KING LEAR - Act 3 Scene 1, 2 & 3 analysis

  • Created by: S_F
  • Created on: 21-05-22 20:27
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  • Scene 1
    • Cordelia wants to help, however this means there will be an invasion by the French. This is a hard situation for the audience as they are torn between not wanting France to invade but wanting Lear and Cordelia to reconcile
    • Dover becomes a symbol of new hope and redemption
    • This act is made up of short and swift scenes to show Lear’s dramatic descent into madness.
    • Scene 2
      • Lear rants (the violent imagery of the storm reflects Lear’s state of mind) and ignores the Fool (showing increasing isolation). The Fool states that a man who favours a useless part of the body over what is really worth cherishing shall suffer lasting harm -  analogy for favouring Goneril and Regan over Cordelia.
      • Kent is concerned with how Lear is. Having the Fool and Kent stick by their master offers a glimmer of hope.
      • Lear moves away from being solely obsessed and focused on the ingratitude of his daughters to considering sin in general.  Although this is being performed to a post-reformation audience some will still have been aware of the catholic sacrament of confession. The first step in confession is acknowledging your sins – this offers hopes, as maybe from here Lear will go up. We see Lear becoming conscious of the plight of the poor and outcasts. Ironically, now that he is on the verge of madness, he can see more clearly.
      • The Fool speaks of Merlin - Merlin is supposed to have lived a 1000 years after Lear (so this mention gives an element of magic – he is like a prophet who can see into the future. He becomes almost timeless and very closely linked to the Fool of the tarot cards)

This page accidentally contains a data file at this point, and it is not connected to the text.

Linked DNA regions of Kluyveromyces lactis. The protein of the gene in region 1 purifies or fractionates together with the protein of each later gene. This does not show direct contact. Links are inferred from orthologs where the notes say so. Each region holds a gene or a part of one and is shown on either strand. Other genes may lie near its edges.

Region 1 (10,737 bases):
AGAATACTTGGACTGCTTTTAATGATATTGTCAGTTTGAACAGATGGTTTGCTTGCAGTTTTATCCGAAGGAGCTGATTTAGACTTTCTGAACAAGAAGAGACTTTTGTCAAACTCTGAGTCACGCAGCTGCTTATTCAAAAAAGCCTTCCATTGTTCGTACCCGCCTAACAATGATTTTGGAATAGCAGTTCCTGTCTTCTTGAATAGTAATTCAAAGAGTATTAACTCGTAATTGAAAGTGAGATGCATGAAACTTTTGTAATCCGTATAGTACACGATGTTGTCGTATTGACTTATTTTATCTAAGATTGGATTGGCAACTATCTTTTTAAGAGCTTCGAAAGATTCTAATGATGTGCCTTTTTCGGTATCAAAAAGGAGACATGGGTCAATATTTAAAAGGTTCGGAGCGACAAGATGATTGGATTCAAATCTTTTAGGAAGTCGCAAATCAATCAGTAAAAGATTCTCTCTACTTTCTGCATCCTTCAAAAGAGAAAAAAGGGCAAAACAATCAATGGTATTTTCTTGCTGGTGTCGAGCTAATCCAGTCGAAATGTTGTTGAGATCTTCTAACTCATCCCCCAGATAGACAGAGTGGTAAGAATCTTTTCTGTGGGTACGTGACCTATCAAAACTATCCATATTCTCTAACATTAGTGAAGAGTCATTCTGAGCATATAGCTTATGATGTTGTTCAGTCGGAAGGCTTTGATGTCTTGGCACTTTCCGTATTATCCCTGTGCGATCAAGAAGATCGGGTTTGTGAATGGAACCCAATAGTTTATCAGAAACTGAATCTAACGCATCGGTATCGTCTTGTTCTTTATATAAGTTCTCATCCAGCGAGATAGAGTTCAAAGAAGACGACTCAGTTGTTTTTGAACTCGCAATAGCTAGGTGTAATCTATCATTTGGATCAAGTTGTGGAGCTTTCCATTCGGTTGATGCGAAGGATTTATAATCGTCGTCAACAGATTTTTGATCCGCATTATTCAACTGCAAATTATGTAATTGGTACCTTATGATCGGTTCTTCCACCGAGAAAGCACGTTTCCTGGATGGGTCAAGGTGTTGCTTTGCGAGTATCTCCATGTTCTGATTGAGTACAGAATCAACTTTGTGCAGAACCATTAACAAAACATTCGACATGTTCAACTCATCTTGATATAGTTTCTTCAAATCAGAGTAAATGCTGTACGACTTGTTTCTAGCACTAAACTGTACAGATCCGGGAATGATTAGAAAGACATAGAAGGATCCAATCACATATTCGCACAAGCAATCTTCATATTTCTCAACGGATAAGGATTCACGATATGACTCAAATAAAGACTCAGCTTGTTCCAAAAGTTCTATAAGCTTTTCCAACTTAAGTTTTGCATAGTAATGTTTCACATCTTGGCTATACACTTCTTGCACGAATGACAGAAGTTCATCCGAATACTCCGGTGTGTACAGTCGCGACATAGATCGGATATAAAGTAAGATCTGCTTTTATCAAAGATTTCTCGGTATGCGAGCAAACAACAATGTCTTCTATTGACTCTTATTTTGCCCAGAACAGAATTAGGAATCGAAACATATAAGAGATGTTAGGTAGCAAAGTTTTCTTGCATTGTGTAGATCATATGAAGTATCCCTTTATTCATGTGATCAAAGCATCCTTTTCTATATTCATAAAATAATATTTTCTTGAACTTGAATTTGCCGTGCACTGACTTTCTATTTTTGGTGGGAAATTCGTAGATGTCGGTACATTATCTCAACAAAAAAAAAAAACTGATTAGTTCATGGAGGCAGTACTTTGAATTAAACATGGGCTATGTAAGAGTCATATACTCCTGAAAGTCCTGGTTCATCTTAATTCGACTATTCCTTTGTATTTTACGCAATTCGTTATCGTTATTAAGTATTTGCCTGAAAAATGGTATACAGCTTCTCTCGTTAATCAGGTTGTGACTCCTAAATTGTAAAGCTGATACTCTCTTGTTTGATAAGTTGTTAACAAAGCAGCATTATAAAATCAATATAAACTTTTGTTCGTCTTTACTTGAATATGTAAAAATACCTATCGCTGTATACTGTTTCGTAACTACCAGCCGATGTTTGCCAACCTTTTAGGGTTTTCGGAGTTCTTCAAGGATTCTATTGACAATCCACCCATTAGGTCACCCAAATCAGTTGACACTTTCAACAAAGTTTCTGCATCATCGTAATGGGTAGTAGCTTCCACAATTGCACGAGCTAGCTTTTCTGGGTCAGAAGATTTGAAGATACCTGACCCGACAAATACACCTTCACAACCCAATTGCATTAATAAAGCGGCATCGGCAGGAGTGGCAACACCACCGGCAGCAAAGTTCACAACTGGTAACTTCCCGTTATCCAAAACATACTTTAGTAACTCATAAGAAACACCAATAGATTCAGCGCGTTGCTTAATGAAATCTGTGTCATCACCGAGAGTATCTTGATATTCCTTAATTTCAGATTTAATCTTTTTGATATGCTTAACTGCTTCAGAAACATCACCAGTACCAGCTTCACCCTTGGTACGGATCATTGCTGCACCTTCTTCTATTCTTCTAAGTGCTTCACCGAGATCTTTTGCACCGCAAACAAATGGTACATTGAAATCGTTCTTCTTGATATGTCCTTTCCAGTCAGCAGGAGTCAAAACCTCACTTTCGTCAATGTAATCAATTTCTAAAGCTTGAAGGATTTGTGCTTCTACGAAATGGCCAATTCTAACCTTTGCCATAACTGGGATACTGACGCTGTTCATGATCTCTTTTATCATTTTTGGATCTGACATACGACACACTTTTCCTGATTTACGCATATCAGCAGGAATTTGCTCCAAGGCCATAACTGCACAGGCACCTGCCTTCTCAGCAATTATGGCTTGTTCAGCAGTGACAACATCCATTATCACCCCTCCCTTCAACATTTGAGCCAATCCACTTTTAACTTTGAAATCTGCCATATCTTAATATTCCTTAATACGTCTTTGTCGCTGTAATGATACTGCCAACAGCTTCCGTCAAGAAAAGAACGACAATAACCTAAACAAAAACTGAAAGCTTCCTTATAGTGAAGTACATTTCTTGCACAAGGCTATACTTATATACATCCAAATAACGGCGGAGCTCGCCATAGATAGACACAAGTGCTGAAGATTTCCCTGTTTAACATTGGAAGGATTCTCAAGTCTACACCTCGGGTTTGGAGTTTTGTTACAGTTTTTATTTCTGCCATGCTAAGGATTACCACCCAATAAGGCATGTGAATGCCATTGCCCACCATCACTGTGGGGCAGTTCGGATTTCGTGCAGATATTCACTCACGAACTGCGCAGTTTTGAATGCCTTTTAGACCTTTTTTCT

• The injustice, decline of faith and corruption seen in the play was still present in 17th century England. Filial ingratitude, sexual greed and manipulation, violence and lack of respect corrupt society
      • Lear’s words are full of self-pity. He makes a reference to himself as a slave which echoes ACT 2 SCENE 4 where he says he would rather work as Oswald’s slave than return to Goneril.
      • Lear runs around ‘unbonneted’ – he is both mentally and physically exposed.
      • Scene 3
        • The final couplet in his speech stresses inter-generational rivalry. Edmund sets his eyes on his father’s title
    • Scene 3
      • The final couplet in his speech stresses inter-generational rivalry. Edmund sets his eyes on his father’s title


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